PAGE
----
The original deadline, set by the National Consumer Council, was September this year, but the NCC relented on its threat to issue a supercomplaint because it recognized the work undertaken by the industry to develop the code of practice. Its deadline of September 2007 for stage two OFT approval remains, however.
“We are confident we will deliver by the stage two deadline – we have to do it because of the super-complaint,” says Putnam. “It’s crunch time and we are determined to get our house in order.”
The code, driven forward by the Society of Motor Manufacturers, has been renamed the Retail Motor Strategy Group code of practice to distance it from the SMMT.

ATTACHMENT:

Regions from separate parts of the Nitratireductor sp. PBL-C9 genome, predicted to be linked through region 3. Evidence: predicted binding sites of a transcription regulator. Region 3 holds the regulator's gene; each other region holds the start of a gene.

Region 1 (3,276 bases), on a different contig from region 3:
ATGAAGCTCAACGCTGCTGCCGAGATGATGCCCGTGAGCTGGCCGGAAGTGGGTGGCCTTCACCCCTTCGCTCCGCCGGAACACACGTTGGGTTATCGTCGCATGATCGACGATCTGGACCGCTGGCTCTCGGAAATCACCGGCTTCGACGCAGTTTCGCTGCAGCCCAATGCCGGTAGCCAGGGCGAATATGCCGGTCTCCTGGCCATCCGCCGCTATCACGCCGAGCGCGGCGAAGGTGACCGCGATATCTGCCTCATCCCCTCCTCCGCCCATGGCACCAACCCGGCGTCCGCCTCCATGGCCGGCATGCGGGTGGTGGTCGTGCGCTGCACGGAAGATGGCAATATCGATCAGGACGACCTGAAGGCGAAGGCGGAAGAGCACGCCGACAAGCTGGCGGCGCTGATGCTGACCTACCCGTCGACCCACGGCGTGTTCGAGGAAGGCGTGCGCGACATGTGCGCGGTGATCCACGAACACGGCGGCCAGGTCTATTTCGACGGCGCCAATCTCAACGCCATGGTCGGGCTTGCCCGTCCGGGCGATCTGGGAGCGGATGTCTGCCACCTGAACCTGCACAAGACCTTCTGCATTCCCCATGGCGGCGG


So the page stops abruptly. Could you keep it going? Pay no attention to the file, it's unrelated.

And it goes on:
Earlier this year a row broke out between the SMMT and the RMIF, whose then chief executive Matthew Carrington accused the manufacturer body of ‘hi-jacking’ the code.
Members of the RMSG board privately admit they expect the code of practice process to become smoother following Carrington’s departure from the RMIF.
“By calling it the RMSG code of practice we hope to take away some of the passion that was flowing when it was the SMMT code,” adds Putnam, who is also SMMT president.
That’s a role he will be stepping down from at the end of this year, to be replaced by Toyota Motor Europe senior vice-president Graham Smith.
Speaking at the SMMT annual dinner, Smith pledged to continue supporting the RMSG in its bid to facilitate the code of practice.
“This will be one of my priorities: to support the work of the Retail Motor Strategy Group and see the new code of practice through to fruition,” he said.